"It's as though we never prayed for our Arab neighbours to become liberal democracies," Steven Plocker in Yediot Ahronot.
For years, Israel has prided itself on being the "only democracy in the Middle East". And haven't we always thought, how much better would the world (and the Middle East) be if our Arab neighbours turned into liberal loving, people voting, Western style democracies? Isn't this what Shimon Peres meant when in the 90's he talked about the "New Middle East", that if Israel made peace with it's neighbours, our democracy would stand as a model and would influence the peoples of the Middle East to stand up for democracy themselves?
Well that time has finally come: one of our closest Arab neighbours, the Egyptians, have taken to the streets to demand their freedom. Right now it doesn't seem like they have much of a plan, other than to flow into their streets, and into their squares, demanding that their 30 year tyrant step down, in favor of democracy, in order to regain their freedom.
In fact.... it's all very inspiring. Even as Mubarak sends the police in, closes down the Internet, demands a 4:00pm curfew and refuses to step down... the people don't give up. They are relentless as they continue to fight for their unalienable rights for freedom.
I think that many freedom, democracy loving peoples of the Western world are rooting for them to overthrow their dictator. But over here in Israel, the answer is not as simple as: democracy vs. dictatorship- it becomes a question of: what about us? What is best for us? And the answer: seemingly NOT democracy.
Even though our inclinations lean towards democracy, rationality dictates we ask- what kind of democracy? Will it be Iranian democracy? Gazan democracy? Lebanese democracy? The kind of democracy that supports terrorism and radical Islam? What is the cost for Israel of a
Egyptian democracy- the loss of a peace deal, the loss of a partner in fighting Hamas/Iran, a loss of aide in making peace with the PA and the gain of one more enemy, one more hostile border? And this is why Netanyahu, after being mum on the issue for a week, came out today in favor of the Mubarak government. Because while the Mubarak government continues to rule over the people- he offers stability to Israel: but democracy- well that's up in the air.
I don't know.... analysts across the world are debating this question. While Israelis are tending to believe that the Muslim brotherhood (or even ElBaradei- who as an opposition is not part of this group, but is supported by them) is the obvious group that will take power (mostly because they are the largest organized opposition, not necessarily most popular) others around the world are hoping for a more moderate government.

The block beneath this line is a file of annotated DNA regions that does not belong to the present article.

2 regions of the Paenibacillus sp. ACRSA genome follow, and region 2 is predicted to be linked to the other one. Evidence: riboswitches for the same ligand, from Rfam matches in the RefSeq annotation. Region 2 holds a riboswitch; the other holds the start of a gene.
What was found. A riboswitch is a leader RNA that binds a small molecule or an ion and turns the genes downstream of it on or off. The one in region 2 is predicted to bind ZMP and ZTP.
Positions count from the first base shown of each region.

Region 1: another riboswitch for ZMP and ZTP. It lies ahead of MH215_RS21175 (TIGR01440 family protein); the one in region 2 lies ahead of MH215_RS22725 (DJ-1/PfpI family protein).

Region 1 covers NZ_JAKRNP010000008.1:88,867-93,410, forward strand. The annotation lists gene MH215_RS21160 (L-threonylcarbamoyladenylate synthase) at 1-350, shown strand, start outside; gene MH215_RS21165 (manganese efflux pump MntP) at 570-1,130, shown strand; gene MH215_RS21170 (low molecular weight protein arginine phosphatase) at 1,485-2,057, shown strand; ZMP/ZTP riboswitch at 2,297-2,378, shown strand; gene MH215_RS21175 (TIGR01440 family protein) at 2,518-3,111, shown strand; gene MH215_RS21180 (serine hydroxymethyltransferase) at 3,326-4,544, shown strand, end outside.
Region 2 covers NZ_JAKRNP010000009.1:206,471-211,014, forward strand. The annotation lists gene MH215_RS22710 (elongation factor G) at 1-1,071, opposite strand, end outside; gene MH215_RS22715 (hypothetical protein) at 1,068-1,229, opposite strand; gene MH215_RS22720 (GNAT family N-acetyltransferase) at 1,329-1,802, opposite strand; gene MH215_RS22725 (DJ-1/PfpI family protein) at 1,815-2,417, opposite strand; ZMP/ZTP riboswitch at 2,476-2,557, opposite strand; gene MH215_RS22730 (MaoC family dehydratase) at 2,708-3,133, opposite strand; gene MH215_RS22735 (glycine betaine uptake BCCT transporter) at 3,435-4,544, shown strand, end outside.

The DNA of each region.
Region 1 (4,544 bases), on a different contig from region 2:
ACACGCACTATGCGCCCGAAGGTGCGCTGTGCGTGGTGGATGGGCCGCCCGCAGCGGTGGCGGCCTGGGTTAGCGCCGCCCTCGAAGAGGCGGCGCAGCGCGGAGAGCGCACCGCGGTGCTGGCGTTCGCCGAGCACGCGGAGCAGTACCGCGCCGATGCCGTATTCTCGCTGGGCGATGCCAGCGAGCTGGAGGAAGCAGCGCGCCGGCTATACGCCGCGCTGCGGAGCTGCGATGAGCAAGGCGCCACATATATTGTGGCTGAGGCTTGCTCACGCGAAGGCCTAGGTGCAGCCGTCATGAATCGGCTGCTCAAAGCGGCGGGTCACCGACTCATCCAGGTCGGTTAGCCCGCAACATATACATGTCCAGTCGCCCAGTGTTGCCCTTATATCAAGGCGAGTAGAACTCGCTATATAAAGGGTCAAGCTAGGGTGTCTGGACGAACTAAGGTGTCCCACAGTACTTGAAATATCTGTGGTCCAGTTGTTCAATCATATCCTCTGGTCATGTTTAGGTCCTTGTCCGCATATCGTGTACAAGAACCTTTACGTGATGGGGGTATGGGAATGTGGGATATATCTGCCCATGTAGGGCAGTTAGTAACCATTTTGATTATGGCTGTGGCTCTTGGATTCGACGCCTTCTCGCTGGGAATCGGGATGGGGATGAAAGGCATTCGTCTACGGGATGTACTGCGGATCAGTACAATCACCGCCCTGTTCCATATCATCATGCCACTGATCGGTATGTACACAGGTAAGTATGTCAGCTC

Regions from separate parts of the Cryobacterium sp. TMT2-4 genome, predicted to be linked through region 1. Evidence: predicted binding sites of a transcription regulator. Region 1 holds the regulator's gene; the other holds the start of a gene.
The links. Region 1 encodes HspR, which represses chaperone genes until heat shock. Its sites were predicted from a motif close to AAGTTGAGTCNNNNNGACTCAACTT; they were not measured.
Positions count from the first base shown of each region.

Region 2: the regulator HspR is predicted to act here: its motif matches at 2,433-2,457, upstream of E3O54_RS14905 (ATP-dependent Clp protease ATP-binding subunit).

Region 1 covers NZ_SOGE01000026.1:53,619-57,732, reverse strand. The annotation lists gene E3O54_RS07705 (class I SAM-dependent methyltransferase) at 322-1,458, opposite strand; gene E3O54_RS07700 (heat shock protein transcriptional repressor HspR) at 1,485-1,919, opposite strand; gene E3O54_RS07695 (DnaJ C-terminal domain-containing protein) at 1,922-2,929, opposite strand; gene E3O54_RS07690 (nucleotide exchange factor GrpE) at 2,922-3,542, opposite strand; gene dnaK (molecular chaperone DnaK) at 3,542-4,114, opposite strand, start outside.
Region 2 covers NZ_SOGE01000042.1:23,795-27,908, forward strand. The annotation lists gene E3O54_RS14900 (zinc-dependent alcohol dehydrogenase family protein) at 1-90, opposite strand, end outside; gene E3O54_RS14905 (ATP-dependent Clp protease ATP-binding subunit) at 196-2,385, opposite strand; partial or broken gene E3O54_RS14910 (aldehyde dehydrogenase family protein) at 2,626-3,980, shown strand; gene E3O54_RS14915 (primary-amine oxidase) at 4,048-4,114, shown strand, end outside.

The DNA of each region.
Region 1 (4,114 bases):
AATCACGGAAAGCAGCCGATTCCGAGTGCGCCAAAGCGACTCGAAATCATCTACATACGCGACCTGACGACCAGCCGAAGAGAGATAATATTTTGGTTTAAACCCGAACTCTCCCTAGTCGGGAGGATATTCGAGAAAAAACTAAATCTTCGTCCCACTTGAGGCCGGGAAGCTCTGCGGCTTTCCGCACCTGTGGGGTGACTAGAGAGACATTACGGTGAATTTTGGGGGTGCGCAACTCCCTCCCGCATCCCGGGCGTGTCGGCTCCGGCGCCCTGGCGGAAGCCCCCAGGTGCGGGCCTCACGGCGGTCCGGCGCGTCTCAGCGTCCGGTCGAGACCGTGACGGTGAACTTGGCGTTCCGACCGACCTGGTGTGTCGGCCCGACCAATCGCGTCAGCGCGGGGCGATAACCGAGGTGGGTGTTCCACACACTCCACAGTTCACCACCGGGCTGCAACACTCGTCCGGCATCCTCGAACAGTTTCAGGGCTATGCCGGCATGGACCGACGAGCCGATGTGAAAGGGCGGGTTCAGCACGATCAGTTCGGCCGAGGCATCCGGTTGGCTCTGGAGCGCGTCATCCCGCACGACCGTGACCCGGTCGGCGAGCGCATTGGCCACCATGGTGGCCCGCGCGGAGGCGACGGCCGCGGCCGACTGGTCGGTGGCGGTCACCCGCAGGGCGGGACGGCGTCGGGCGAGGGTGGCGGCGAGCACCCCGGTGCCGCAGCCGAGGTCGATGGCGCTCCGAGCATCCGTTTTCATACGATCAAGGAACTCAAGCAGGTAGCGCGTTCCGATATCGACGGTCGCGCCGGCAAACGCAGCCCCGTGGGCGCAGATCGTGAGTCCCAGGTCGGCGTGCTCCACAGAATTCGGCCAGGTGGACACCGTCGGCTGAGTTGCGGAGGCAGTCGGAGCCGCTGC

And even if this new moderate government starts to come together- how happy will they be towards Israel who, as self-righteous liberals, have thrown their cards not being the people, but behind the dictator? Wouldn't they have expected us to have some kind of obligation to do just the opposite?
But despite what Israel says right now and who they support, the reality is that Mubarak is going down. Maybe it won't be today or tomorrow, but the people of Egypt have put an expiration date on his rule. This is why the U.S has basically thrown their support to the people (saying everything BUT Mubarak should step down), calling for democracy and a reform to the system.
My left winged tendencies are rooting for a takedown of Mubarak... I want the Egyptians to live in a system that I believe provides freedom of rights, that every human deserves. However, as an Israeli citizen, it doesn't stop me from sleeping in fear that maybe they will create an Islamic state, that will eventually transform Egypt into Iran part II. Maybe it isn't, as I fear, so black and white. Maybe if the world, including Israel, can acknowledge what is best for the Egyptians, and not only themselves, they can extend a hand of support, in order to really help them create a true and lasting democracy. My roommate said to me the other day, that the mere idea that people are asking for freedom (and remember the rhetoric in the streets is not calling against Israel to stop settlements, or against Israel's existence, or against US- the rhetoric is freedom, and the fall of a dictator) means that the dissidents that want this, really want this. It's true that the Islamics are there, it's true that the radicals are there- but they are everywhere in the world, just as they are in Israel and the United States-- because they too make up a fabric of democracy. And so maybe those educated with a thirst for democracy, rights, equality and closing the gap between rich and poor, have a possibility of coming together and forging a real democracy.
We might fear what Egypt's democracy will look like- but how much of this should stop us from following what we know is right. But in the end, I suppose only time will tell what will be of the "New Middle East"